To ask the Secretary of State for Justice how many cautions have been issued for offences of (a) murder, (b) rape, (c) sexual assault, (d) robbery and (e) burglary in (i) each year between 2010 and 2013 and (ii) each month since January 2013. [Official Report, 1 September 2014, Vol. 585, c. 2-8MC.]
The number of offenders (including young people) cautioned, for offences of rape, sexual assault, robbery and burglary, by months in England and Wales from 2010 to 2013 (latest available) can be viewed in the table. There were no cautions administered for murder.
Simple cautions (previously police cautions) are a non-statutory disposal available to the police to dispose of any offence committed by an adult and designed for dealing with low level, mainly first time offending. The Government does not believe that cautions are appropriate for serious offences. We issued new guidelines on
The Ministry of Justice issues guidance on the process to be followed by the police and the CPS when they are administering simple cautions for adult offenders. This guidance states that the use of a simple caution for indictable only offences, such as rape, should only be given following authorisation by the CPS. These will be cases where there were exceptional circumstances which would mean that it was not in the public interest to prosecute.
The overall number of simple cautions issued has halved since 2007. The cautioning rate, that is, the number of offenders cautioned as a percentage of offenders who were either cautioned or convicted, in 2013 was 20%; this has declined from a peak of 31% in 2007.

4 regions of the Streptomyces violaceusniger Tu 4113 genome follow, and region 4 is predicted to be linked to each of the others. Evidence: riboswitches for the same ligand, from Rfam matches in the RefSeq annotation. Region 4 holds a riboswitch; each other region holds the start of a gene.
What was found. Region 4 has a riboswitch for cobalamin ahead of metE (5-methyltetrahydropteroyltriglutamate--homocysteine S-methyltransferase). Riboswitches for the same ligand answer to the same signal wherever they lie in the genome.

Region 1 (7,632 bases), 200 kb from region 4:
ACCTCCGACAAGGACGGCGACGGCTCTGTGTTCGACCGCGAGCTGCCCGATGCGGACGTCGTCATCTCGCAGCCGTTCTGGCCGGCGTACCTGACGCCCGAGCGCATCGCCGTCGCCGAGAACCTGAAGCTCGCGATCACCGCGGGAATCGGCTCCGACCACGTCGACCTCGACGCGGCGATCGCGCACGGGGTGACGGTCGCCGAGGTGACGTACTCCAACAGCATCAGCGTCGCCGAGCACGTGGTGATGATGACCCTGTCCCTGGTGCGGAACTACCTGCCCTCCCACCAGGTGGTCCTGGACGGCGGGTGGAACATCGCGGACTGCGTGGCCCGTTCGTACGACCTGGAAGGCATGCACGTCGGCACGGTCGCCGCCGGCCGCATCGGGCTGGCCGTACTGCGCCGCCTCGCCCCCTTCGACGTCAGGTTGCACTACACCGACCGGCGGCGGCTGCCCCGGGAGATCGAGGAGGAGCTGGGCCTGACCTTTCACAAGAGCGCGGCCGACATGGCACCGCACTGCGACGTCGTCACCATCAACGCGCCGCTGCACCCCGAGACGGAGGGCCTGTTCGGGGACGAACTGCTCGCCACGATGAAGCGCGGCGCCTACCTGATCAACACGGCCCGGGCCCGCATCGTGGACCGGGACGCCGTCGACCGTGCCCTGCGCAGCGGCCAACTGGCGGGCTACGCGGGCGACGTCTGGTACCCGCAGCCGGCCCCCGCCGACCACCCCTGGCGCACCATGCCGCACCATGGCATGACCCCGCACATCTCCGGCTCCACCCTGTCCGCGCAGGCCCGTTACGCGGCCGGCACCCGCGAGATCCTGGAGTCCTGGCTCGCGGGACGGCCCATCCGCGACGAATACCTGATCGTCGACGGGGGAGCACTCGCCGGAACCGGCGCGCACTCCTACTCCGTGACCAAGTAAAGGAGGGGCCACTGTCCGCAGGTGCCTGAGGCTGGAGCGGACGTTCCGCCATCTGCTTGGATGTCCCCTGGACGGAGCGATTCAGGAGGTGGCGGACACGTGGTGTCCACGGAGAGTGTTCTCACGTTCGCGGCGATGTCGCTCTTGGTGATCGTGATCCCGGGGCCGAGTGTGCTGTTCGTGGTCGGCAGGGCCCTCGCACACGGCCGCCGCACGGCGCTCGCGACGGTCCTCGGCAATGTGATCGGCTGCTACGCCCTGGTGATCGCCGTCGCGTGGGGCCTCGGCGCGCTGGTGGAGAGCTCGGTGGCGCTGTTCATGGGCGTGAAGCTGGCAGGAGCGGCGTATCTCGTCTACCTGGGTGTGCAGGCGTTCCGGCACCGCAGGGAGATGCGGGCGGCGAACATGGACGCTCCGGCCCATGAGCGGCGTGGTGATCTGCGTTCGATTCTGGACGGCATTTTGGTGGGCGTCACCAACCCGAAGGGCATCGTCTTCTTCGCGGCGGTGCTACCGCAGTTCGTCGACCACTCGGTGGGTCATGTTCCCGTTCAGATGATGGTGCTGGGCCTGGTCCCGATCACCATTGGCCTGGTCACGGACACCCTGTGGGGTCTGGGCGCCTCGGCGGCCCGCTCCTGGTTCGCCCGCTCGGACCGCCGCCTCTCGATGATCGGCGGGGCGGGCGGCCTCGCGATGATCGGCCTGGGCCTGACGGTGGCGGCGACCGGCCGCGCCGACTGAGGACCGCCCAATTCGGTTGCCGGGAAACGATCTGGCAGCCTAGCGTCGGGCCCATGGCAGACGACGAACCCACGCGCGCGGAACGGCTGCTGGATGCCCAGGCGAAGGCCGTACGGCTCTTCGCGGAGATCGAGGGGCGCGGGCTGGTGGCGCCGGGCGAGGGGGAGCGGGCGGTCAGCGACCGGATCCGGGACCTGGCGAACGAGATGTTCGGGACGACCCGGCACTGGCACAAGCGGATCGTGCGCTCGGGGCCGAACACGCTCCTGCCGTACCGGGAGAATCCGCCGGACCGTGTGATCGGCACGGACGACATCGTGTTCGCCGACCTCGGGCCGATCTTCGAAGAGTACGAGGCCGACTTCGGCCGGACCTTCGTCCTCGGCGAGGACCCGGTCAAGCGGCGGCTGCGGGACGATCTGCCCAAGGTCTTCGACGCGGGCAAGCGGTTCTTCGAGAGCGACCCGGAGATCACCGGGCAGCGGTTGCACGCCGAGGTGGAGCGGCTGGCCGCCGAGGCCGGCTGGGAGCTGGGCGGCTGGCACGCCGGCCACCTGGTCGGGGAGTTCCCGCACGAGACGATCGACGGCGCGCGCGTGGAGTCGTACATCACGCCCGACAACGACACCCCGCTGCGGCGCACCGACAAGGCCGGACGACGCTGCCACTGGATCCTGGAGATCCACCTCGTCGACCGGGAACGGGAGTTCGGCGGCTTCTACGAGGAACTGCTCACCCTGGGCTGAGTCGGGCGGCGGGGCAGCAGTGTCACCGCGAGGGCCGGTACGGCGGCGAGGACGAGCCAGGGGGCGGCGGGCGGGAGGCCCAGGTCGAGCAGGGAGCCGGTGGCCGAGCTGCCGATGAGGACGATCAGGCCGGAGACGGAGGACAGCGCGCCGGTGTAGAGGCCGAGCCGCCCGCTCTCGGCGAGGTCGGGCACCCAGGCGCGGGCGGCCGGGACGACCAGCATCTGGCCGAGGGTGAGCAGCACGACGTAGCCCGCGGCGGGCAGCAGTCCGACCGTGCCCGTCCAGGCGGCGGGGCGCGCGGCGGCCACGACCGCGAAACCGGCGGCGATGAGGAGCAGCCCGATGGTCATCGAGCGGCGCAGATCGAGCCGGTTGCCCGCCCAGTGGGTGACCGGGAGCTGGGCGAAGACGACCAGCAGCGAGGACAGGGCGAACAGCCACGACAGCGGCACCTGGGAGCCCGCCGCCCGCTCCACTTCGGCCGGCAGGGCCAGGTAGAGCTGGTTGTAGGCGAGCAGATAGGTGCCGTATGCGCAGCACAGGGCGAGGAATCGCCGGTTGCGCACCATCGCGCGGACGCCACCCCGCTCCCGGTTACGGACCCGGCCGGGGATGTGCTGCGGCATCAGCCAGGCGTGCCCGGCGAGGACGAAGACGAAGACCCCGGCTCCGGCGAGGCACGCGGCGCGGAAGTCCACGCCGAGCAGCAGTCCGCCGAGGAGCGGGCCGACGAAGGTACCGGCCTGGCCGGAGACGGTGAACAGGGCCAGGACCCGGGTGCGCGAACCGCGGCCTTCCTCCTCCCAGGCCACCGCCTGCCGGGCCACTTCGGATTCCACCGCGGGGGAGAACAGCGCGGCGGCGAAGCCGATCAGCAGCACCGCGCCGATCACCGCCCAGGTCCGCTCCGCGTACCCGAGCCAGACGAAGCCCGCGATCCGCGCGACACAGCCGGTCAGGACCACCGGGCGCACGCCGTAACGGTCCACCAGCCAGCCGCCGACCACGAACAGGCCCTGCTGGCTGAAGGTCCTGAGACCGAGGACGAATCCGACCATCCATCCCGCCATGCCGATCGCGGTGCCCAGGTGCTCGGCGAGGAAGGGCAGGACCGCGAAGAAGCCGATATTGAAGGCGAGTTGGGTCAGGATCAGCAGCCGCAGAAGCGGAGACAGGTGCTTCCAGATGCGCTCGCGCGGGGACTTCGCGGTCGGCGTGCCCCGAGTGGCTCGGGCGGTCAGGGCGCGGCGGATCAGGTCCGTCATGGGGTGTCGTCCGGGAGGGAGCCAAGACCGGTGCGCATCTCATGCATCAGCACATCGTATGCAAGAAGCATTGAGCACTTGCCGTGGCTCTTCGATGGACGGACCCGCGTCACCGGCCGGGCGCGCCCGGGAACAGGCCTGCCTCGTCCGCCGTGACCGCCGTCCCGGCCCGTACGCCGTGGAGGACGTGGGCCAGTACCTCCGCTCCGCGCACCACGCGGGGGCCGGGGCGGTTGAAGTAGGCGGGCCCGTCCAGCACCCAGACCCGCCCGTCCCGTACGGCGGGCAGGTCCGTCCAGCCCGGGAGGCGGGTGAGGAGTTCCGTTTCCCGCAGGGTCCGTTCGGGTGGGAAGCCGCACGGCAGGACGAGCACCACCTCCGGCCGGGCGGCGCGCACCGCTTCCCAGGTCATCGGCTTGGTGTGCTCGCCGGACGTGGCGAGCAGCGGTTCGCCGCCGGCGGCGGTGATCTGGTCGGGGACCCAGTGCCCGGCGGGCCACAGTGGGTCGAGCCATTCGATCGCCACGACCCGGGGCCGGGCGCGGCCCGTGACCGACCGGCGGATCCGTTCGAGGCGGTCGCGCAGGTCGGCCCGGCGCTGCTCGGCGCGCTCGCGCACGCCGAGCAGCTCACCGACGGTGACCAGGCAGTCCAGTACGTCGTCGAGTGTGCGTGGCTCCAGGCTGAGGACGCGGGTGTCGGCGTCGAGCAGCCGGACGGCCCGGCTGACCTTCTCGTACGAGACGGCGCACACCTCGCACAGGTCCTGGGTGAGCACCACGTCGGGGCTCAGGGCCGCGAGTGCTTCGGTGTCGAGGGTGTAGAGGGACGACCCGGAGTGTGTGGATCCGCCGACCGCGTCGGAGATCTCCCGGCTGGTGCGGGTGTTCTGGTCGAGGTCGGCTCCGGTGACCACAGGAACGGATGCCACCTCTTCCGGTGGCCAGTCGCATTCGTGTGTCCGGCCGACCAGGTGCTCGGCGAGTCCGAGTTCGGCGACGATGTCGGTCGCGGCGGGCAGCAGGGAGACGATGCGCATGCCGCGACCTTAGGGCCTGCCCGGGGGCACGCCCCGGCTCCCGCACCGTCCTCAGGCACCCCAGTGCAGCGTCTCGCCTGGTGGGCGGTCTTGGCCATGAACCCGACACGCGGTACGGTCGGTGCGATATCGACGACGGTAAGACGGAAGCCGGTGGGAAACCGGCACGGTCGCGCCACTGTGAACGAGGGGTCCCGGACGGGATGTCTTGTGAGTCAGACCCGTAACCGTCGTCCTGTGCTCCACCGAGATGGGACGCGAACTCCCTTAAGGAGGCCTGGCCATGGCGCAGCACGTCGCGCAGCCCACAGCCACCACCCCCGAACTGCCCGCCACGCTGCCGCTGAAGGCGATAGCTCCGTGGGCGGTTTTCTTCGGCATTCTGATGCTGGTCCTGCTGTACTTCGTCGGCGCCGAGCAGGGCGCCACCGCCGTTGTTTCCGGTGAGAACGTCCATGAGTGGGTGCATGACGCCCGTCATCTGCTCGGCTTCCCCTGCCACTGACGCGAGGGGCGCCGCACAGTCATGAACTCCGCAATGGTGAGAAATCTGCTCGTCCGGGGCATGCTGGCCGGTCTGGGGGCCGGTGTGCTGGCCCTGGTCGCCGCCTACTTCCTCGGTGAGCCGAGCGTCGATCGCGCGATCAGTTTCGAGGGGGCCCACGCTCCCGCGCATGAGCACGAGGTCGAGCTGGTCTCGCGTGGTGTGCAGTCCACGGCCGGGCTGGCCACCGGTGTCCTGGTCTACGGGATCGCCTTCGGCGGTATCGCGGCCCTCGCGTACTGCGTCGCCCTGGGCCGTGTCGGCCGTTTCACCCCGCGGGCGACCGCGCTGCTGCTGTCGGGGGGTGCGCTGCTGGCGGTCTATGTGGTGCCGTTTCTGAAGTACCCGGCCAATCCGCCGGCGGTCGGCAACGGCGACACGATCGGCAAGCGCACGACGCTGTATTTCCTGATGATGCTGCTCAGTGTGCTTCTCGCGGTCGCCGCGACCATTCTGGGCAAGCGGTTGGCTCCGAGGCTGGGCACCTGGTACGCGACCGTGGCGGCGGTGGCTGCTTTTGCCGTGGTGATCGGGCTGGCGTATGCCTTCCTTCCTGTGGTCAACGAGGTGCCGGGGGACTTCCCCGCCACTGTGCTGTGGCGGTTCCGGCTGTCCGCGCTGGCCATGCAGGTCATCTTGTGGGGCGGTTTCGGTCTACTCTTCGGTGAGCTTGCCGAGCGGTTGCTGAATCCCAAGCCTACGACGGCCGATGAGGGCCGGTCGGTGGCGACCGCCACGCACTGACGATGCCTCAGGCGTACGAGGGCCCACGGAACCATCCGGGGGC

The Government is clear that serious offences should always be brought to court and to ensure that there is increased public confidence in the justice system last year announced limits on the use of simple cautions. These changes restrict the use of cautions for indictable only offences and certain serious either way offences unless there are exceptional circumstances and a senior police officer, as well as the CPS for certain cases, has agreed that a caution should be administered.
The MOJ guidance on Adult Simple Cautions was amended in November last year to reflect these changes, and we are currently legislating in the Criminal Justice and Courts Bill to place statutory restrictions around their use.
|Offenders cautioned1,2 for selected offences, by month, England and Wales, 2010-20133|
|1 The cautions statistics relate to persons for whom these offences were the principal offences for which they were dealt with. When an offender has been cautioned for two or more offences at the same time the principal offence is the more serious offence. 2 From 1 June 2000 the Crime and Disorder Act 1998 came into force nationally and removed the use of cautions for persons under 18 and replaced them with reprimands and warnings. These figures have been included in the totals. 3 Every effort is made to ensure that the figures presented are accurate and complete. However, it is important to note that these data have been extracted from large administrative data systems generated by police forces. As a consequence, care should be taken to ensure data collection processes and their inevitable limitations are taken into account when those data are used. 4 Sexual Offences Act 2003, s2, s3, s6, s7 5 Sexual Offences Act 2003, s1, s5 6 Theft Act 1968, s.9, S.9(1)(a), S.9(1)(b), S.9 (1)(a) or (b), S.10 7 Theft Act 1968, S.8 Source: Justice Statistics Analytical Services—Ministry of Justice|